A publication of the Archaeological Institute of America
What If They Never Arrived?
Volume 64 Number 6, November/December 2011
In 1802, the first of the sculptures from the Parthenon began their journey aboard the brig Mentor, a ship purchased by Thomas Bruce, the 7th Earl of Elgin, to transport them back to London. But the sculptures nearly didn't reach their destination. In September of that year, the Mentor sank in stormy weather off the Greek island of Kythera carrying 17 crates of sculpture, including extensive sections of the temple's frieze. It took a team of local sponge divers nearly two years to salvage all the crates. The effort financially crippled Bruce, ultimately forcing the sale of the sculptures to the British Museum, where they now reside. However, speculation has remained as to whether any of the Parthenon's sculpture still lies undiscovered on the ocean floor.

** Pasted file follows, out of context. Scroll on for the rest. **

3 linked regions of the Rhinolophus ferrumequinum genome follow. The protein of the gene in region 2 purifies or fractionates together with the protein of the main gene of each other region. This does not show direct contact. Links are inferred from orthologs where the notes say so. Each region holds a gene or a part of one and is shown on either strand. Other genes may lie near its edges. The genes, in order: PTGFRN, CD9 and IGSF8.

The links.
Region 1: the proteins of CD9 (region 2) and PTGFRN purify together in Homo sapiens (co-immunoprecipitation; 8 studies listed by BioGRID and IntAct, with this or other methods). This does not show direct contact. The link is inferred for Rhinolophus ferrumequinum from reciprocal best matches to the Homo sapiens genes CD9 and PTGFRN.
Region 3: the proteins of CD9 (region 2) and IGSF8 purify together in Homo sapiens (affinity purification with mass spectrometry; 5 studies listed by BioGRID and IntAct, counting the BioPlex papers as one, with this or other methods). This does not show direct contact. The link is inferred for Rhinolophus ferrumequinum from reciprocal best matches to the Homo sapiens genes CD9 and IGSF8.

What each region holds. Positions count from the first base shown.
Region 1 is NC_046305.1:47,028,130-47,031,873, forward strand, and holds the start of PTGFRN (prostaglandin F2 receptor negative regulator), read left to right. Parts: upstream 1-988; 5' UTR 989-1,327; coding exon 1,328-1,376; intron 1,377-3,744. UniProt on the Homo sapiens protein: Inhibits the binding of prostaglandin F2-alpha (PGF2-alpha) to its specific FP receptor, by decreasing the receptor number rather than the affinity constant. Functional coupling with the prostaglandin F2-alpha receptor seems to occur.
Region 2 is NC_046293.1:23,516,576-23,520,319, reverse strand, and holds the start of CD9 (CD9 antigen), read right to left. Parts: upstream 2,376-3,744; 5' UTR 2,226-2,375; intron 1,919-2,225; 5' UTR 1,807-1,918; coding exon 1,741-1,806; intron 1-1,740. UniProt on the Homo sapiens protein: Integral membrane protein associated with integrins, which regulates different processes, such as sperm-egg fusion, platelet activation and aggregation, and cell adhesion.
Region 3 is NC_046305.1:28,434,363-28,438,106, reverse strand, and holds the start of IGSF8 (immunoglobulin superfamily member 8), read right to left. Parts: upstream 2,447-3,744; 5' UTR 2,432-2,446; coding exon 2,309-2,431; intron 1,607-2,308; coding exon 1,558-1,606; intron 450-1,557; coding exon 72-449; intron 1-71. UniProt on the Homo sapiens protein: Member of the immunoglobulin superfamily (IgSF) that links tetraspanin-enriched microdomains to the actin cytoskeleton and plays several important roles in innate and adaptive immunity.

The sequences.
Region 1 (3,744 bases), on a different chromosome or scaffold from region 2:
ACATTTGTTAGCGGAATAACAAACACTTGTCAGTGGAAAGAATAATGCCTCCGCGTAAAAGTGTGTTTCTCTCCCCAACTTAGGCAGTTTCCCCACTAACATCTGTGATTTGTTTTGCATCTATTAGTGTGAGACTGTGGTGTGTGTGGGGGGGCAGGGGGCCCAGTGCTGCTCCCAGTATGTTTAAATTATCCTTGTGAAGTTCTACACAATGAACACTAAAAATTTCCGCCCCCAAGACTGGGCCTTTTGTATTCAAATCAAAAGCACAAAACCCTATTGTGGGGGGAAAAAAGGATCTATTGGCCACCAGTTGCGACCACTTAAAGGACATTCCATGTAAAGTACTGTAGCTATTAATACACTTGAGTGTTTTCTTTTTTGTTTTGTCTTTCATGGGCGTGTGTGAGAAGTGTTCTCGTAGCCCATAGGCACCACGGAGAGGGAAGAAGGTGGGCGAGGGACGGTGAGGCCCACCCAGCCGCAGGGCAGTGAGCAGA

Over the past 40 years, several explorations have focused on the site, including one led by Jacques Cousteau in 1975. This past July, a team of Greek archaeologists returned to the wreck, but once again failed to turn up any evidence of long-lost pieces of the Parthenon. The investigation did, however, recover artifacts that reflect the lifestyle and customs of early-nineteenth-century merchants and sailors, including cookware, pistols, ammunition, and various maritime instruments. The team also found three ancient coins—two silver and one bronze—among the ship's ballast stones.
While the debate continues over whether the Parthenon sculptures rightly belong in London or Athens, the wreck of the Mentor provides insight into their transport and highlights the tenuous nature of their survival.Share